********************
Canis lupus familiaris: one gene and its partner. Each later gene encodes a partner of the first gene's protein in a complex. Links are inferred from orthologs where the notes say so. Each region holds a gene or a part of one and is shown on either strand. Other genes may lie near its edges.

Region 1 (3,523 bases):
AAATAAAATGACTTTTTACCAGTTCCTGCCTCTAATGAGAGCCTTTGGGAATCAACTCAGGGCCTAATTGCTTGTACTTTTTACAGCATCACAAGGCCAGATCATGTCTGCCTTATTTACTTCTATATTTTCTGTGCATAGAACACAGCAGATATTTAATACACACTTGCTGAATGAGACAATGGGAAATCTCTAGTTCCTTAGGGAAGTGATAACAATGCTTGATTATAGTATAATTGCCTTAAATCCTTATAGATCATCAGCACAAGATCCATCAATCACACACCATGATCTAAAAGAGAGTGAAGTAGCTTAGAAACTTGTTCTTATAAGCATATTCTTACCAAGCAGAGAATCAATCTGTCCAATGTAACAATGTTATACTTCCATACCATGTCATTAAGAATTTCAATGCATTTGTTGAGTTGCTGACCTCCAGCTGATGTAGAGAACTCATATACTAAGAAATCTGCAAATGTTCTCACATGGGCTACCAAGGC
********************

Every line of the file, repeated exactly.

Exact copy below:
Canis lupus familiaris: one gene and its partner. Each later gene encodes a partner of the first gene's protein in a complex. Links are inferred from orthologs where the notes say so. Each region holds a gene or a part of one and is shown on either strand. Other genes may lie near its edges.

Region 1 (3,523 bases):
AAATAAAATGACTTTTTACCAGTTCCTGCCTCTAATGAGAGCCTTTGGGAATCAACTCAGGGCCTAATTGCTTGTACTTTTTACAGCATCACAAGGCCAGATCATGTCTGCCTTATTTACTTCTATATTTTCTGTGCATAGAACACAGCAGATATTTAATACACACTTGCTGAATGAGACAATGGGAAATCTCTAGTTCCTTAGGGAAGTGATAACAATGCTTGATTATAGTATAATTGCCTTAAATCCTTATAGATCATCAGCACAAGATCCATCAATCACACACCATGATCTAAAAGAGAGTGAAGTAGCTTAGAAACTTGTTCTTATAAGCATATTCTTACCAAGCAGAGAATCAATCTGTCCAATGTAACAATGTTATACTTCCATACCATGTCATTAAGAATTTCAATGCATTTGTTGAGTTGCTGACCTCCAGCTGATGTAGAGAACTCATATACTAAGAAATCTGCAAATGTTCTCACATGGGCTACCAAGGC